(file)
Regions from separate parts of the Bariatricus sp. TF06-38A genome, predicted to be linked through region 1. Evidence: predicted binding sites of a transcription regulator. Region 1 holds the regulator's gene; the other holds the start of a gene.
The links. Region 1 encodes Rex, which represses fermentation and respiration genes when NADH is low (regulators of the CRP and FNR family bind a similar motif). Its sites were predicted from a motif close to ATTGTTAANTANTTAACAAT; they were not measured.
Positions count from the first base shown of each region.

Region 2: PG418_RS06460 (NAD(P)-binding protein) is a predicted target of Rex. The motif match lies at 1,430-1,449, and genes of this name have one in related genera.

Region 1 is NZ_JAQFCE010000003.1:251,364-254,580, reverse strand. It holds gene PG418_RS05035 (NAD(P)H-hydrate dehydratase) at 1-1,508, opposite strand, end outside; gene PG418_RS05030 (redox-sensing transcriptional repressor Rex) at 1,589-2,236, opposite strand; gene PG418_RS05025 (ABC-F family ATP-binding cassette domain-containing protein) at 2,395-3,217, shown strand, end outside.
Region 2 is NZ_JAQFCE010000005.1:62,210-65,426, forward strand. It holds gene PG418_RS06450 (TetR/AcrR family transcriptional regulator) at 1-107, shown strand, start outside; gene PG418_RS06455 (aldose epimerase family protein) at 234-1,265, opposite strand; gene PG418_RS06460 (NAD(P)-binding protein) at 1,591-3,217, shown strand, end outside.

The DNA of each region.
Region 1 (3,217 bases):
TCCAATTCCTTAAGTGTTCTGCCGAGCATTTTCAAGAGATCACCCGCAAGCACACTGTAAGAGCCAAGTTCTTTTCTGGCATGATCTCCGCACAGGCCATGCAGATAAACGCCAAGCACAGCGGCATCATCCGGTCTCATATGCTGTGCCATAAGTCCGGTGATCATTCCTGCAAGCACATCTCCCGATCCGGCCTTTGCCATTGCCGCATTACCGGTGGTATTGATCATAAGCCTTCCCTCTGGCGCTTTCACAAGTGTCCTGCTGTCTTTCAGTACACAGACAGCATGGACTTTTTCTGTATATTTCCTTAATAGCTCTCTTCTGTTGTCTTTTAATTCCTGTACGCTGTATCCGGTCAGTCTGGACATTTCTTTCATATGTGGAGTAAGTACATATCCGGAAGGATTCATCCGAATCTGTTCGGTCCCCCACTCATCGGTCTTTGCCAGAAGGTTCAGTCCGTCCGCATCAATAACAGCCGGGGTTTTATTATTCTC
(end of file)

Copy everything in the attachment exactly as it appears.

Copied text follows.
Regions from separate parts of the Bariatricus sp. TF06-38A genome, predicted to be linked through region 1. Evidence: predicted binding sites of a transcription regulator. Region 1 holds the regulator's gene; the other holds the start of a gene.
The links. Region 1 encodes Rex, which represses fermentation and respiration genes when NADH is low (regulators of the CRP and FNR family bind a similar motif). Its sites were predicted from a motif close to ATTGTTAANTANTTAACAAT; they were not measured.
Positions count from the first base shown of each region.

Region 2: PG418_RS06460 (NAD(P)-binding protein) is a predicted target of Rex. The motif match lies at 1,430-1,449, and genes of this name have one in related genera.

Region 1 is NZ_JAQFCE010000003.1:251,364-254,580, reverse strand. It holds gene PG418_RS05035 (NAD(P)H-hydrate dehydratase) at 1-1,508, opposite strand, end outside; gene PG418_RS05030 (redox-sensing transcriptional repressor Rex) at 1,589-2,236, opposite strand; gene PG418_RS05025 (ABC-F family ATP-binding cassette domain-containing protein) at 2,395-3,217, shown strand, end outside.
Region 2 is NZ_JAQFCE010000005.1:62,210-65,426, forward strand. It holds gene PG418_RS06450 (TetR/AcrR family transcriptional regulator) at 1-107, shown strand, start outside; gene PG418_RS06455 (aldose epimerase family protein) at 234-1,265, opposite strand; gene PG418_RS06460 (NAD(P)-binding protein) at 1,591-3,217, shown strand, end outside.

The DNA of each region.
Region 1 (3,217 bases):
TCCAATTCCTTAAGTGTTCTGCCGAGCATTTTCAAGAGATCACCCGCAAGCACACTGTAAGAGCCAAGTTCTTTTCTGGCATGATCTCCGCACAGGCCATGCAGATAAACGCCAAGCACAGCGGCATCATCCGGTCTCATATGCTGTGCCATAAGTCCGGTGATCATTCCTGCAAGCACATCTCCCGATCCGGCCTTTGCCATTGCCGCATTACCGGTGGTATTGATCATAAGCCTTCCCTCTGGCGCTTTCACAAGTGTCCTGCTGTCTTTCAGTACACAGACAGCATGGACTTTTTCTGTATATTTCCTTAATAGCTCTCTTCTGTTGTCTTTTAATTCCTGTACGCTGTATCCGGTCAGTCTGGACATTTCTTTCATATGTGGAGTAAGTACATATCCGGAAGGATTCATCCGAATCTGTTCGGTCCCCCACTCATCGGTCTTTGCCAGAAGGTTCAGTCCGTCCGCATCAATAACAGCCGGGGTTTTATTATTCTC